Review Motown The Musical


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Motown The Musical, Mayflower

Reviewed by Helena Gomm

Images: Tristram Kenton

Motown The Musical begins, and almost ends, with Motown Records founder Berry Gordy (a stunning performance by Edward Baruwa) exhibiting considerable reticence over attending the 25th anniversary party for Motown, which has been organised by the musicians he has worked with over the years.


On the brink of having to sell the company, celebration must be the furthest thing from his thoughts. What finally makes him change his mind and go to the party is unclear. He says it’s because they love him. If so, they have a funny way of showing it.

Gordy has been comprehensively shafted by the music industry itself and by many of the singers and bands who owe their careers to him but have now left Motown for better money elsewhere.


Given that it took mere money, rather than high mountains, low valleys and wide rivers, to keep them from him, serenading Gordy with Diana Ross’s hit ‘Ain’t No Mountain High Enough’ seems wildly ironic.


Yet footage of the actual event screened in the background during the final numbers shows that this anniversary party really did take place, and Gordy looks pretty happy at it. This filmed section also reveals how much the actors resemble the musicians they are portrayingall credit to the casting directors and backstage crew.

Written by Berry Gordy, based on the book by Berry Gordy and co-produced by Berry Gordy, it is clear that what we are seeing in this show is a very subjective view of what went on at Motown Records, presented entirely from Gordy’s perspective. He comes across as very much a father figure, cherishing and nurturing his musicians like children, even when they turn out to be ungrateful.


Although there is little time for character development in this whirlwind of a show, some of the musicians don’t come out of it very well, particularly Diana Ross, Gordy’s former love interest, who abandons Motown when offered more money by RCA. A few scores being settled here, perhaps?

Ross is played by Karis Anderson in a mesmerising performance, marred only by a silly interlude in which she lures two members of the audience up on stage to sing with her.

However, despite the fact that this show is a bit like watching a man delivering the eulogy at his own funeral, it would be ungracious to rain on Gordy’s parade. His achievements are notable and wide-ranging, as witnessed by the number of accolades and awards he has received (listed in the back of the programme), and one should never underestimate his role, and that of music itself, in breaking down racial barriers in what was still a deeply segregated society.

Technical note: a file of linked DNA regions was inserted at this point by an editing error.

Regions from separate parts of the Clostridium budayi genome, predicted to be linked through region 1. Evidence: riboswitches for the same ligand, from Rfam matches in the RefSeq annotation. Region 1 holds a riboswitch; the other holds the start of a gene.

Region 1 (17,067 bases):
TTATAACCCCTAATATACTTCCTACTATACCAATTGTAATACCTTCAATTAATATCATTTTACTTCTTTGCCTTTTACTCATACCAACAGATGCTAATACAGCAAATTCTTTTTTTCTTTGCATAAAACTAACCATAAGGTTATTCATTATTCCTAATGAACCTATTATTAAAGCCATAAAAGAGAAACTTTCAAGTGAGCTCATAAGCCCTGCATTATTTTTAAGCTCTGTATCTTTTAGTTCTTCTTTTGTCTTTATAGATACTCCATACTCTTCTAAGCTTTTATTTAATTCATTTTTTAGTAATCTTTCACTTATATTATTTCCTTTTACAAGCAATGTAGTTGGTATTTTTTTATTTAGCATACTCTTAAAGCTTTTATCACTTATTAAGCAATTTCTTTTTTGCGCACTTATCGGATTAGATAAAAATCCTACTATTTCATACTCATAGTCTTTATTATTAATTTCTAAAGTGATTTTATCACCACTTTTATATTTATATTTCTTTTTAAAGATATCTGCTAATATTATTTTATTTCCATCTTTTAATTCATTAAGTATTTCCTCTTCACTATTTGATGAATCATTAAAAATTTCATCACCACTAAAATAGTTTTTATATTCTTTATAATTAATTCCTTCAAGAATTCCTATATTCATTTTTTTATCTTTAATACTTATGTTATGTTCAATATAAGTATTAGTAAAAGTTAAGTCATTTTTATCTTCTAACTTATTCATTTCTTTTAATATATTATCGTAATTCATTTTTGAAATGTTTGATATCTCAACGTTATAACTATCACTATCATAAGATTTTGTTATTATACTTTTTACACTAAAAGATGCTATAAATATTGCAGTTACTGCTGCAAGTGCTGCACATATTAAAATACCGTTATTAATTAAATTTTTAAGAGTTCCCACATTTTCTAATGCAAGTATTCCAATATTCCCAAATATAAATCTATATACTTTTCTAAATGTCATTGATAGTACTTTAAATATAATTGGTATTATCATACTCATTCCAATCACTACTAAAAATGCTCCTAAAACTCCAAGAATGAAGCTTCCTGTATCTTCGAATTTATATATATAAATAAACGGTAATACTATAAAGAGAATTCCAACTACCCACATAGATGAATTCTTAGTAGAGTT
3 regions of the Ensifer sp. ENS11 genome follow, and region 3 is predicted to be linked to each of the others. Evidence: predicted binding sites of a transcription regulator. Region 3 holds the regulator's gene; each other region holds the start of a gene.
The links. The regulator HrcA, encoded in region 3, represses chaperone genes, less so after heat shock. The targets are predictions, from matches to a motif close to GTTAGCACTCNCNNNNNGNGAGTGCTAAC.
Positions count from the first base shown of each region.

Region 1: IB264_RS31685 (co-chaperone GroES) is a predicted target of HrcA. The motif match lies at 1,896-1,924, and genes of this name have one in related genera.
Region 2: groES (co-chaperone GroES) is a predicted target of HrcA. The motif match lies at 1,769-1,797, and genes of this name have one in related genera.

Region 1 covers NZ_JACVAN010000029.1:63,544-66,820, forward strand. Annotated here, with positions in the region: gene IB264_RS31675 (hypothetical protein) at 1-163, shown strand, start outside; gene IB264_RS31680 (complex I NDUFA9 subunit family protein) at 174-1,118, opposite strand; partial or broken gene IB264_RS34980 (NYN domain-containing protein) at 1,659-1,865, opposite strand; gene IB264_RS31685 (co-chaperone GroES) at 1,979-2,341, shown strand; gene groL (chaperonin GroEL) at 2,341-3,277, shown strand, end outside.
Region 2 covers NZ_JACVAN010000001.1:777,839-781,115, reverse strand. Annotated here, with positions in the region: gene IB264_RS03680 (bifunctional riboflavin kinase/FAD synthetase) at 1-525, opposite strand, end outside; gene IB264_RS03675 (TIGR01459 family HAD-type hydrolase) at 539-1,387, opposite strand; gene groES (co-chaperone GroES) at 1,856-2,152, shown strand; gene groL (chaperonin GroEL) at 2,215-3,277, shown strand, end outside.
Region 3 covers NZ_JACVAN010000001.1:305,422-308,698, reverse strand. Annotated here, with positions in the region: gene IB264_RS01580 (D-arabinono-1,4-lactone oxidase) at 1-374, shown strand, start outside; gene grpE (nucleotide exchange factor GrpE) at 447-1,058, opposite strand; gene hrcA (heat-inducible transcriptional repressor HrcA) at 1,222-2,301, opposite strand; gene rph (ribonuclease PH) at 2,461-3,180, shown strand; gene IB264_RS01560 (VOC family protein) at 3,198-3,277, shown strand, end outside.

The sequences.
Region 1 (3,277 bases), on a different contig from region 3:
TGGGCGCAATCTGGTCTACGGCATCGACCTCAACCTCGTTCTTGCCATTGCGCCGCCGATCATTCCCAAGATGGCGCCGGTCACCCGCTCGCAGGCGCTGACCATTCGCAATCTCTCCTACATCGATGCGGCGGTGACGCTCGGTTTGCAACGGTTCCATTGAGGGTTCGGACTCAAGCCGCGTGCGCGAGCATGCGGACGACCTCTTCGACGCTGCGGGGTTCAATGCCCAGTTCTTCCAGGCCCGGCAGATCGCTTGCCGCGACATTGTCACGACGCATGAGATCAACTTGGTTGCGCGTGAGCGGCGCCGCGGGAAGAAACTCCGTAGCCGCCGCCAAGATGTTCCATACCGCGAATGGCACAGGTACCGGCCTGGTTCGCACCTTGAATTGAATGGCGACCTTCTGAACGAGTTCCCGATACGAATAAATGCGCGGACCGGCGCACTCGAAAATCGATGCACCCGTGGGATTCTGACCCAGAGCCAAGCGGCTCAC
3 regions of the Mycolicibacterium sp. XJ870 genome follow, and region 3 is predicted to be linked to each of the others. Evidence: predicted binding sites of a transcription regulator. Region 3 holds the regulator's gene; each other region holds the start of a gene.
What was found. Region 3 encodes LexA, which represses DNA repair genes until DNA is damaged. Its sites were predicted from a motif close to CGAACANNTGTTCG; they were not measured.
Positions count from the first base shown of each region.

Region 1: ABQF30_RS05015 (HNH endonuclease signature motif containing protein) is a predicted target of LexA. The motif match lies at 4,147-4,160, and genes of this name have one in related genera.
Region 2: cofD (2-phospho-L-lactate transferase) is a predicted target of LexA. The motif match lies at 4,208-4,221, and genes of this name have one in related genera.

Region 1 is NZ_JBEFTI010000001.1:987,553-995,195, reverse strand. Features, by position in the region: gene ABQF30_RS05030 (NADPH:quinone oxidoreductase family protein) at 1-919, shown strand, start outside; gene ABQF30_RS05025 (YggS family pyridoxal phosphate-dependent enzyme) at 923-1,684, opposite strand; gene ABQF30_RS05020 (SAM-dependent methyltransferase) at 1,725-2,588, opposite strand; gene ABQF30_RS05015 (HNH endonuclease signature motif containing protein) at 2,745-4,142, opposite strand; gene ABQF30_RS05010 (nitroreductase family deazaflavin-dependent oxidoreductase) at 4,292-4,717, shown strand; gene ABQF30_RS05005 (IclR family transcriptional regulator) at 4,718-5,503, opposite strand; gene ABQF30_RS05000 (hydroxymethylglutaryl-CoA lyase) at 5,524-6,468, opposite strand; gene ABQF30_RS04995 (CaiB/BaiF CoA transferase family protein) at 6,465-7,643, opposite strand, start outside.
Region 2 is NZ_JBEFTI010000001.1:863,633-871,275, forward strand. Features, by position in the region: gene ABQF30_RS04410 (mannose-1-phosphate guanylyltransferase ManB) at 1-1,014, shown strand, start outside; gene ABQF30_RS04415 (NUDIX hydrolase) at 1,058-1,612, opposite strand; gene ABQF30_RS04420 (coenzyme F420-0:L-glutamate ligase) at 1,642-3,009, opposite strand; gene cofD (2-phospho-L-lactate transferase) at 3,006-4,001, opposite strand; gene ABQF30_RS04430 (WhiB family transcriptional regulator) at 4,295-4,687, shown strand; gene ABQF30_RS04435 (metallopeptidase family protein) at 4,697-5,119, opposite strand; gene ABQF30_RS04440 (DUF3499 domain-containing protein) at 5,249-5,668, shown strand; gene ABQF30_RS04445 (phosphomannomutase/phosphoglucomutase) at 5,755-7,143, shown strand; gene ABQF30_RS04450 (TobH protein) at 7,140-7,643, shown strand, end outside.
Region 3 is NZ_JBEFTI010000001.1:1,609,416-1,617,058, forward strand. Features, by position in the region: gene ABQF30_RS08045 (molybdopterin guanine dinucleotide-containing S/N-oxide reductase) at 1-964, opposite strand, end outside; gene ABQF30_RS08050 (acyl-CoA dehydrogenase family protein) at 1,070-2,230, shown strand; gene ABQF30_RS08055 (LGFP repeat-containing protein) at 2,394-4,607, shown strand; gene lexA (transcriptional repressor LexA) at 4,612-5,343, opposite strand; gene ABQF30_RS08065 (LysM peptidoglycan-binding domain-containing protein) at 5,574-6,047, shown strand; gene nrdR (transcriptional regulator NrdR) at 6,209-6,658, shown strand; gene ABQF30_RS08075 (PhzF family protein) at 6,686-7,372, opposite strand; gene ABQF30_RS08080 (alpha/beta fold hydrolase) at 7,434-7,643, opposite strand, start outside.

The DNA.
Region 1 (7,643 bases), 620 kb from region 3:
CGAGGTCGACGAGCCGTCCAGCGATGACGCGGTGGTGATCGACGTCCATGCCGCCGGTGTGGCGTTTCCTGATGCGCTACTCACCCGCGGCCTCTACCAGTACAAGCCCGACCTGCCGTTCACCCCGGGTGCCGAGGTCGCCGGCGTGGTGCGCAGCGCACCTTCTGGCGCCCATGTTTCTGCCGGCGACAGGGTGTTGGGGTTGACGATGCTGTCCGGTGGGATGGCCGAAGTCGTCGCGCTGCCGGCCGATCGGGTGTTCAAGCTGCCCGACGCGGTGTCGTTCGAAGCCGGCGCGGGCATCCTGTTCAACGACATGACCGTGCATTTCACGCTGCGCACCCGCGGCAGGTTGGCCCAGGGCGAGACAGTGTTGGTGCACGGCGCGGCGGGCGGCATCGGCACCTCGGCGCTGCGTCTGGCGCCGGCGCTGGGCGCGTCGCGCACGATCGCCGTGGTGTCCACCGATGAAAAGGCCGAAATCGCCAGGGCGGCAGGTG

Radio stations which saw themselves as solidly ‘white’ were unwilling to play ‘black’ music. But that was what young people of all backgrounds wanted, and ultimately the station bosses could not deny the demands of a new and much less right-wing generation.


Yet racism works both ways. We see some of Gordy’s stars openly rebelling against the number of white people he employs in his sales and marketing department, people who are working hard to sell their records for them.

Throw into the mix that this is an almost entirely black cast playing to an almost entirely (and much longer in the tooth) white audience, and it’s all a bit of a bizarre melting pot.


With great singing, amazing dancing and skilled and slick choreography, the show moves smoothly and briskly through the events of 25 years of Motown. However, that very briskness is a problem. The show is extremely episodic, with few of the episodes lasting more than a couple of lines. ‘Dr King has been shot!’ ‘Dr King is dead?’ On to the next song. And many of the songs are not delivered in their entirety, which is a pity.

This break-neck dash through the history of Gordy and his company is made possible by an ingenious and very impressive set comprising sliding panels and projected images, which both set the scene for the action on stage and give a glimpse, through newsreel footage, of life in the wider world.

Important events – the assassinations of JFK and Martin Luther King, the Vietnam war, the Nixon affair – all take place as a backdrop to the happenings at Motown, though references to them in the somewhat clunky script are largely fleeting and come across as politically rather naive.


Nevertheless, this is a show to be enjoyed and a celebration of the music of a particular and important era. The great Motown juggernaut moves on and will be warmly received by its many faithful fans, who – judging by the audience reaction – are clearly still out there.